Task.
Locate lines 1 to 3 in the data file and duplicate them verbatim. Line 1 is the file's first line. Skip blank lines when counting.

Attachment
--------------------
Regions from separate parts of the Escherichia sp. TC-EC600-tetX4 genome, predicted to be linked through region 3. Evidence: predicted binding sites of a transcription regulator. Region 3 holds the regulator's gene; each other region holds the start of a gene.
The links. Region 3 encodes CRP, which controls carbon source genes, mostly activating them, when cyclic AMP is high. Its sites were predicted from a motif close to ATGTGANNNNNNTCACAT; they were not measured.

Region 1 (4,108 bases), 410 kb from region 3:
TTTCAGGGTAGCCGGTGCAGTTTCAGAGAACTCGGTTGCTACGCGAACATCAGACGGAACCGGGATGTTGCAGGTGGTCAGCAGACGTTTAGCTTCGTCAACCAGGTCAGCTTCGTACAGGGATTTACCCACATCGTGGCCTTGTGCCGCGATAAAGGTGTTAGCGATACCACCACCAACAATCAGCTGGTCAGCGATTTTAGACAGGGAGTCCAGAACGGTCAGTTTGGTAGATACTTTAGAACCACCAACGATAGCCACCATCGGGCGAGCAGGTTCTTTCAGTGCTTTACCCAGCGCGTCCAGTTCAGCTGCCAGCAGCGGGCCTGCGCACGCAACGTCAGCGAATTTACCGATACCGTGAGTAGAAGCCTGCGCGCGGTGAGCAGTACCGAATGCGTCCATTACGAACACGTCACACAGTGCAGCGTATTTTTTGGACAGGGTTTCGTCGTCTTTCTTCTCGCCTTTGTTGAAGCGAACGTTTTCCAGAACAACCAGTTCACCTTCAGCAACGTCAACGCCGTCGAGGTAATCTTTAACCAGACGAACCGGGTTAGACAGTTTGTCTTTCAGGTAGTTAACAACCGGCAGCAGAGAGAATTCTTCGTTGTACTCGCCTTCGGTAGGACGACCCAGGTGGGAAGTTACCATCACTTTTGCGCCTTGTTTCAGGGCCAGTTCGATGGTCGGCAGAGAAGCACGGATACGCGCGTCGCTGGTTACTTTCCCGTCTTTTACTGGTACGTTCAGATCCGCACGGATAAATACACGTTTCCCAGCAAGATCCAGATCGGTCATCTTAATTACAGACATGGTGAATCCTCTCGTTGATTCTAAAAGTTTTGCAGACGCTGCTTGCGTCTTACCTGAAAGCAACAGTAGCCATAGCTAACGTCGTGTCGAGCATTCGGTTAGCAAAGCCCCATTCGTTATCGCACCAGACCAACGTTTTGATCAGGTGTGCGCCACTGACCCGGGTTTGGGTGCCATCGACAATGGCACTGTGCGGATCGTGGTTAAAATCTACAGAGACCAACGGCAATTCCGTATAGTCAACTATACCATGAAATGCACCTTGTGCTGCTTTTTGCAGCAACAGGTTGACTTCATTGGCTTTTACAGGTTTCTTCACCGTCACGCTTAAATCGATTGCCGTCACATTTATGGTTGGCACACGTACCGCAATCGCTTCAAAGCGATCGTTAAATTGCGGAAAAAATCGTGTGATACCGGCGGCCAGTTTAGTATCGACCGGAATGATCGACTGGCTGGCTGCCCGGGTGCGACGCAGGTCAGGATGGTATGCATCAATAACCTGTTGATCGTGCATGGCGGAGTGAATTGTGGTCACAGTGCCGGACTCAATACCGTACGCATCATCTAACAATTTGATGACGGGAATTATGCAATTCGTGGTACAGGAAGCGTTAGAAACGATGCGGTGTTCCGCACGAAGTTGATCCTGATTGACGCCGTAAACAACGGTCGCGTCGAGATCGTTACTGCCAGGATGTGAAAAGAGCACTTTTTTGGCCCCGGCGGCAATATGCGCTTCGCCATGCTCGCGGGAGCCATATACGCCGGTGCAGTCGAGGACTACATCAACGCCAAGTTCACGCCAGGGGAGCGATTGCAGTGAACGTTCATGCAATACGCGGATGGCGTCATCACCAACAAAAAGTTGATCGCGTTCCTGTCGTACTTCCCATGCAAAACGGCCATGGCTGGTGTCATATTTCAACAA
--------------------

Regions from separate parts of the Escherichia sp. TC-EC600-tetX4 genome, predicted to be linked through region 3. Evidence: predicted binding sites of a transcription regulator. Region 3 holds the regulator's gene; each other region holds the start of a gene.
The links. Region 3 encodes CRP, which controls carbon source genes, mostly activating them, when cyclic AMP is high. Its sites were predicted from a motif close to ATGTGANNNNNNTCACAT; they were not measured.

Region 1 (4,108 bases), 410 kb from region 3: